Why Size Matters in Ant-Man

Scott Lang (Paul Rudd) is a modern Robin Hood of sorts. Jailed for robbing corporations that were stealing from the poor, Lang is given one more chance at life following the end of his jail sentence. For Lang, this means making his way back to his daughter Cassie’s (Abby Ryder Fortson) life. Despite a Masters in electrical engineering, the only job Lang can score is one at Baskin-Robbins where he’s promptly fired for lying about his criminal record but not before being eulogized for his former criminal actions. From there, Lang is pulled back into pulling heists, so that he may pay child-support, proving to his ex-wife Maggie (Judy Greer) that he can be a capable father. Unknowingly, Lang steals the “Ant-Man” suit—a piece of armor that allows the user to increase/decrease their size at will all the while retaining their strength. Lang is contacted by Hank Pym (Michael Douglas), the inventor of the Ant-Man suit, with a proposition: becoming Ant-Man, Pym needs Lang to destroy Pym’s research material before it can be used to create super-powered suits en-masse and sold to the highest bidder by his ex-disciple, Daren Cross (Corey Stoll). In return, Pym will ensure Lang the chance he deserves at returning into Cassie’s life.

What temporarily separates Peyton Reed’s Ant-Man from the rest of its Marvel film counterparts is a sense of camera-work that makes the child-like glee of reading comic books real. The filmic components of Ant-Man—cinematography, editing, sound, etc.—come together to heighten the action in both a comedic and dramatic level that is uniquely cinematic. Take for example one scene where Ant-Man must break into a server room and shut-down the computers in order to complete his heist. Standing on top of a platform while he is miniaturized, Ant-Man takes a survey of the server room, and the view is breathtaking. Recalling the opening images of Ridley Scott’s Blade Runner (1982), the computers of the server are made to resemble a futuristic city, complete with pulsing neon lights. The composition of the shot described above is made possible due to Ant-Man’s superpowers and then facilitated by the camerawork. It is during moments like this one, and there are many, when Ant-Man is at its finest.

Unfortunately, the rest of Ant-Man is still mired in the standards of Marvel films and thereby the standards of Hollywood. The result is that for all the cinematic joy within Ant-Man, there seems to exist twice the amount of worn-out dialogue, romance, and villains to slog through just to reach the former. Characters and character relationships leave much to be desired in the way of being fleshed out. Consequently, the lack of development leads to the proliferation of either tired tropes or further highlight the missing gaps in the at times poor and too convenient writing. Backstory may be brought in because the script calls for it; the audience must see the development happen within the temporal space of the film or else there should be no drama. Yet, while I do acknowledge that these small developments do happen, such as the bonding between Hope (Evangeline Lilly) and her father Hank, these dramatic moments between characters still remain contrived because of their convenience to the plot. It’s as if the world of Ant-Man only began to move once Scott entered the frame.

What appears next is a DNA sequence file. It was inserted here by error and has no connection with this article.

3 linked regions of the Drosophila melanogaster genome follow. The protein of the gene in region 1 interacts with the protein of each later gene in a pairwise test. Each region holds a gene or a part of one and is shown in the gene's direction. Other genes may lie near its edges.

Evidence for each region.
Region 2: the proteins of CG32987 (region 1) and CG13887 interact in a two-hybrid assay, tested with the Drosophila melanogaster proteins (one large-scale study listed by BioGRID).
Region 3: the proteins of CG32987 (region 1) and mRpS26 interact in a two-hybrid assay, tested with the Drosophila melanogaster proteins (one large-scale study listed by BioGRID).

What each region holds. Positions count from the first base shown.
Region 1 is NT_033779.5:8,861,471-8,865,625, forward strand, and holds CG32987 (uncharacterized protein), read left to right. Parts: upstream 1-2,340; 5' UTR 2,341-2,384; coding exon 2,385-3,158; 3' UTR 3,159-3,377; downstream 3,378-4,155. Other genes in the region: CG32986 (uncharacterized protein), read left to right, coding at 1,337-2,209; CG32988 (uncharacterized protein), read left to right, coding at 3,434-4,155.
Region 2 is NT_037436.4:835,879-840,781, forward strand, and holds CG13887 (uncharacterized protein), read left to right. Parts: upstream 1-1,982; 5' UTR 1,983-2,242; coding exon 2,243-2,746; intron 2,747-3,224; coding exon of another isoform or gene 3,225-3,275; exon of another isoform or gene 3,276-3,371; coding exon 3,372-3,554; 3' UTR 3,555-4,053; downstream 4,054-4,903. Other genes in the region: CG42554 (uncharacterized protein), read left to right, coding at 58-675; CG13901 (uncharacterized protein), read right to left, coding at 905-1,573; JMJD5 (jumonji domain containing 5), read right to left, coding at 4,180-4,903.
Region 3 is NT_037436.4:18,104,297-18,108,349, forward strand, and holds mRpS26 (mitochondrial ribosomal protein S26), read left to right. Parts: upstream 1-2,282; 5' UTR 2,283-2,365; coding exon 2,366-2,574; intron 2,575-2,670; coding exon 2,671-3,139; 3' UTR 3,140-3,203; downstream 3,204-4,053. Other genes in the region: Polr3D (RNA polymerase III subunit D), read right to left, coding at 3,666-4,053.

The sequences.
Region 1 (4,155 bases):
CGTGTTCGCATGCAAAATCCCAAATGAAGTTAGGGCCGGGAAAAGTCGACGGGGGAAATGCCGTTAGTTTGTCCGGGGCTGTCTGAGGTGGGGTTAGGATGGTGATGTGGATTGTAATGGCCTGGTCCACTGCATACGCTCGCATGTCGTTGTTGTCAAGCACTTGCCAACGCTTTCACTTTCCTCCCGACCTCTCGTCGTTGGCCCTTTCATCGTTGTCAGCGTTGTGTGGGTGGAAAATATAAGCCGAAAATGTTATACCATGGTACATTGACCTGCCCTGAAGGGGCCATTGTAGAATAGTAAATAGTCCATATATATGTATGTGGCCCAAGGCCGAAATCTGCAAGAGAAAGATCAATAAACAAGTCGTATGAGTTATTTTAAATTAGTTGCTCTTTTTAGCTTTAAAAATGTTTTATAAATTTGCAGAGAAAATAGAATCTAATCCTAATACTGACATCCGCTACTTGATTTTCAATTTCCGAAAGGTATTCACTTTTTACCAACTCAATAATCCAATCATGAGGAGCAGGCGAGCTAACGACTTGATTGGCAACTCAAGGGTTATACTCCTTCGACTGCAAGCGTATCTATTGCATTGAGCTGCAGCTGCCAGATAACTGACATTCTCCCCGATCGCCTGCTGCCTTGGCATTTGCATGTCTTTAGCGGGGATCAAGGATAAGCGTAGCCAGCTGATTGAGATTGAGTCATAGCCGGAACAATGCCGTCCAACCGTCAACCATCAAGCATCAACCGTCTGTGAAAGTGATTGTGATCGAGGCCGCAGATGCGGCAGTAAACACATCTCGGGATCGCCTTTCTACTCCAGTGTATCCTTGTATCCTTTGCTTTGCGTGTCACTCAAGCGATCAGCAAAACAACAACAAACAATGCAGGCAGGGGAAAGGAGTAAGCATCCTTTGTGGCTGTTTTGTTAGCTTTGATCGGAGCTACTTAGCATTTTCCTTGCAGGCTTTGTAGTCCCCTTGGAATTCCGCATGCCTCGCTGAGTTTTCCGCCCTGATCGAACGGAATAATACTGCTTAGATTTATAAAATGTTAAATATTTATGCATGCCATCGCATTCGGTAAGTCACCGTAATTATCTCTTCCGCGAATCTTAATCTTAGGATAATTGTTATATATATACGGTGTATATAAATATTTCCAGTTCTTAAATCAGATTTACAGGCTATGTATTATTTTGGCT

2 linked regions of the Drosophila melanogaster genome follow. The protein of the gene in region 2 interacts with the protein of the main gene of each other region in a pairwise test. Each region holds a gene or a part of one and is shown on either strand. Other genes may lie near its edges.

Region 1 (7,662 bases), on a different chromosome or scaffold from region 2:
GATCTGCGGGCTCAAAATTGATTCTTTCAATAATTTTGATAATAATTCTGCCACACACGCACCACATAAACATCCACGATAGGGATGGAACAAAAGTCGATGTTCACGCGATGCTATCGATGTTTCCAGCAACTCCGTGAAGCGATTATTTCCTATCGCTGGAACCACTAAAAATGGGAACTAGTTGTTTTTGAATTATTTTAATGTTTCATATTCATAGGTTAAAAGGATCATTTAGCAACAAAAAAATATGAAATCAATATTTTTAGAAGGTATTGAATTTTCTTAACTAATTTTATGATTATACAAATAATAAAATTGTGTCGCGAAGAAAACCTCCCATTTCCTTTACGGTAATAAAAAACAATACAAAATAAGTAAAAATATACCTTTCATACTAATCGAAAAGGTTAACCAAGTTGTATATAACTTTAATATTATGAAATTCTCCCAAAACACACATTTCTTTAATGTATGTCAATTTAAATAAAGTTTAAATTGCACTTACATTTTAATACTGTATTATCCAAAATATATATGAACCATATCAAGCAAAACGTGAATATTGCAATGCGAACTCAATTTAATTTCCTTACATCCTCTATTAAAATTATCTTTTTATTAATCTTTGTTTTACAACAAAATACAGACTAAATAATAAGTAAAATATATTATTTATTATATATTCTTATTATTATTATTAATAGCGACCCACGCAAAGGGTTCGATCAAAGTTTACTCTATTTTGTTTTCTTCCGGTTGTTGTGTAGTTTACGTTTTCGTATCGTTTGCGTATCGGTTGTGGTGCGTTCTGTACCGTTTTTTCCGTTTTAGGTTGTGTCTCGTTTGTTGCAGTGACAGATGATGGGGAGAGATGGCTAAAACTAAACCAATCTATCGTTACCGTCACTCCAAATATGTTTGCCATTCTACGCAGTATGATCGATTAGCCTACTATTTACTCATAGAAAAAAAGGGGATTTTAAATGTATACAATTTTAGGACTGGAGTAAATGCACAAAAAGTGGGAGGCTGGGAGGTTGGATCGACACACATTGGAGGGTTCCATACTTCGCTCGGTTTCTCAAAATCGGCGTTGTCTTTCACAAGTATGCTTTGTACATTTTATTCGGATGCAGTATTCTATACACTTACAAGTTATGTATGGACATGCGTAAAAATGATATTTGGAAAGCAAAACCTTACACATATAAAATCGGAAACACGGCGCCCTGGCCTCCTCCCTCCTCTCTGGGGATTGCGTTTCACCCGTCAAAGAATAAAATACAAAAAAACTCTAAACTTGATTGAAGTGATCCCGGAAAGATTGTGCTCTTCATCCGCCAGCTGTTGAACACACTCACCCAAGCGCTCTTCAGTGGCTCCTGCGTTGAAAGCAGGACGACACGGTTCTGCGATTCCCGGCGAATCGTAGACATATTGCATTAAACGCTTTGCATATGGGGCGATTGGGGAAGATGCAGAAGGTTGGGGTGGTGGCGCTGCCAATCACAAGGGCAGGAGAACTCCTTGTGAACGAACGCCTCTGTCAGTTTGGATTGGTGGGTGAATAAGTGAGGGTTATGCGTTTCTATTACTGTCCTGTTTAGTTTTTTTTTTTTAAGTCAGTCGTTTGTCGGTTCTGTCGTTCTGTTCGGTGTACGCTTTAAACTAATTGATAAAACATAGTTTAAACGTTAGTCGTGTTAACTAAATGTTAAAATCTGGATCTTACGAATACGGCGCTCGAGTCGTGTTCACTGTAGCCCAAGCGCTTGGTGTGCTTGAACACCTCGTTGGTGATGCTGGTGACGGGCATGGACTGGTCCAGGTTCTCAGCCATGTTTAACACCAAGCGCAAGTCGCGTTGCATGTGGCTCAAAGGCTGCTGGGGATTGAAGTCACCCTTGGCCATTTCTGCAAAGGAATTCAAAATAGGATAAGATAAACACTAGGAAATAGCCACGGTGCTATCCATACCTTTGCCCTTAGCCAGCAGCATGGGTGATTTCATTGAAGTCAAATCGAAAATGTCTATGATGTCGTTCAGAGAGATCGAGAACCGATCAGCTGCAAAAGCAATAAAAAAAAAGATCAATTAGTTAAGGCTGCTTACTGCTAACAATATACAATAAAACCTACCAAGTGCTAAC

The material for Ant-Man to be truly different from its MCU (Marvel Cinematic Universe) counterparts is there. ­Unlike Captain America (Chris Evans) and Thor (Chris Hemsworth), Ant-Man is made more grounded by being a regular human with real problems. While Tony Stark (Robert Downey Jr.) is also a human within a suit, there is a disconnect in the relationship between Stark and the audience. This disconnect exists because Stark’s problems are ones which result from being a super-hero rather than being human. Lang’s problems are able to exist outside of the super-hero genre, because they’re human ones. This means that there is much more room for how the character of Lang—the estranged father—can be explored yet this is never seen to fruition. The relationship between Lang and his daughter is never developed. While the audience can understand that Lang’s daughter loves him because he is her father, what was Lang’s role as a father like? Similarly, the relationship between Hank and Hope goes from one extreme to the next too quickly without proper development.

While Ant-Man’s play with filmic components in relation to its action-driven narrative surely make the film stand out, the overall writing of the film remains a major weak-point. The same joy and fun brought to the action remains absent in the quiet moments of the film which then only serve to carry the film forward rather than build it. Complex characters and relationships are hinted at but never explored. Ultimately, Ant-Man never fully realizes its unique experimentation and thus remains standard.

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